Major original equipment manufacturers such as automotive manufactuers are now inking their own deals with potential lithium suppliers. In February Western Australia’s Liontown Resources signed a five-year offtake agreement with Tesla to supply lithium concentrate from its Kathleen Valley lithium mine near Leinster in the northern Goldfields region of Western Australia. The deal became a binding offtake agreement in June with Liontown agreeing to provide 100,000 tonnes of spodumene concentrate in the first year of production before rising to 150,000 tonnes for the next four years. Liontown has a similar deal in place with American car giant Ford. Kathleen Valley is forecast to produce about 500,000 tonnes of spodumene concentrate in its first year, expanding to about 700,000tpa over a 23-year mine life.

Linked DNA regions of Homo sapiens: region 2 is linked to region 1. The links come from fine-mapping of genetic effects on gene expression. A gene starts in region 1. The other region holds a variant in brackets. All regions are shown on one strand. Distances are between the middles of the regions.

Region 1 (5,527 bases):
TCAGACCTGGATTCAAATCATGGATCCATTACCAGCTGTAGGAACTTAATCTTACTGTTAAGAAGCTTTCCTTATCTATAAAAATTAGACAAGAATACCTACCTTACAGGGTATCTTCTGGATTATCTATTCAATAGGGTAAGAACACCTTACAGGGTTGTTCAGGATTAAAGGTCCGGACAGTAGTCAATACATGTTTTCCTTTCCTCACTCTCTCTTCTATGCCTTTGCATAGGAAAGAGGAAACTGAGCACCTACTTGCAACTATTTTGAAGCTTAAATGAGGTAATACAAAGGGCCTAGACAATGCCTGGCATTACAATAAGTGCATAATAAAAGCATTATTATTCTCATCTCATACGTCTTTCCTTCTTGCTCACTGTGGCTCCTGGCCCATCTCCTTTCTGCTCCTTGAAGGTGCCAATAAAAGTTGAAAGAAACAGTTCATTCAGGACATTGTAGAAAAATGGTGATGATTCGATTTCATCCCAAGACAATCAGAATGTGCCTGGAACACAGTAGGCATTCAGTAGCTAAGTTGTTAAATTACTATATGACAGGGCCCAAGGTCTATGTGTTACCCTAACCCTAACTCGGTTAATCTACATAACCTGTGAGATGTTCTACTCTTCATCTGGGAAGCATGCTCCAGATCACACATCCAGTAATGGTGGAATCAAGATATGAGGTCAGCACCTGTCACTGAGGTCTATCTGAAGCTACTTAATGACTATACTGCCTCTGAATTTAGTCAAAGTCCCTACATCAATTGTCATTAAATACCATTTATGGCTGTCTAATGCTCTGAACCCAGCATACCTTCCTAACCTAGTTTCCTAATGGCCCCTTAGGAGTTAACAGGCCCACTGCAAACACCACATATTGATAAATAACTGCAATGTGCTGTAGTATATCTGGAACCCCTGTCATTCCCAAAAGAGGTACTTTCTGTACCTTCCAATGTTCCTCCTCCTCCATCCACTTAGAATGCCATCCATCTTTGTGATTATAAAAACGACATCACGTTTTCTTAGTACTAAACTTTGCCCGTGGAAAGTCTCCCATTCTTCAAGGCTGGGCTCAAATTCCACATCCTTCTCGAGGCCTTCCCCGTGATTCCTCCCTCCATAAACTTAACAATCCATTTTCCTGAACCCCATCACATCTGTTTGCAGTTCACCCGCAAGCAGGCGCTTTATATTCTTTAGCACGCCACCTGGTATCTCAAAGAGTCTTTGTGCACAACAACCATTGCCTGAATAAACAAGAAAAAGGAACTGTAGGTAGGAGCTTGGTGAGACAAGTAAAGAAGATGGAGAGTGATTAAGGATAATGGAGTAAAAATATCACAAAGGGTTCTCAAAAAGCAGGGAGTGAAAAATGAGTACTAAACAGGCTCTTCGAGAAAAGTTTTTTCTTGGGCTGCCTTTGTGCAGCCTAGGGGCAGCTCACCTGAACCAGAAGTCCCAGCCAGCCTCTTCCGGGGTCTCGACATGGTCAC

Some Chinese companies are also looking to secure lithium too. Askari Metals recently signed a strategic agreement with Shanghai-listed Zhejiang Kanglongda Special Protection Technology. The Chinese heavyweight will assist Askari with lithium chemical downstream processing techniques and opportunities in addition to providing access to capital for future development. As part of the alliance Zhejiang Kanglongda will be provided with a preferred offtake position at market prices. The agreement relates to Askari’s lithium-stacked portfolio including a trio of projects in WA’s eastern Pilbara region and a single project in the Northern Territory.
Latin Resources is hoping to bring Brazil into the Lithium Triangle with its Salinas project. The company’s wholly owned subsidiary Belo Lithium holds more than 6000 hectares in the spodumene rich district of Minas Gerais and is currently undertaking resource definition drilling at its Colina prospect where a number of hits have been recorded above 1 per cent lithium oxide including a peak grade of 3.22 per cent. Latin’s market cap has hiked from around $6m in 2019 to over $200m as the market switches on to the quality of its assets.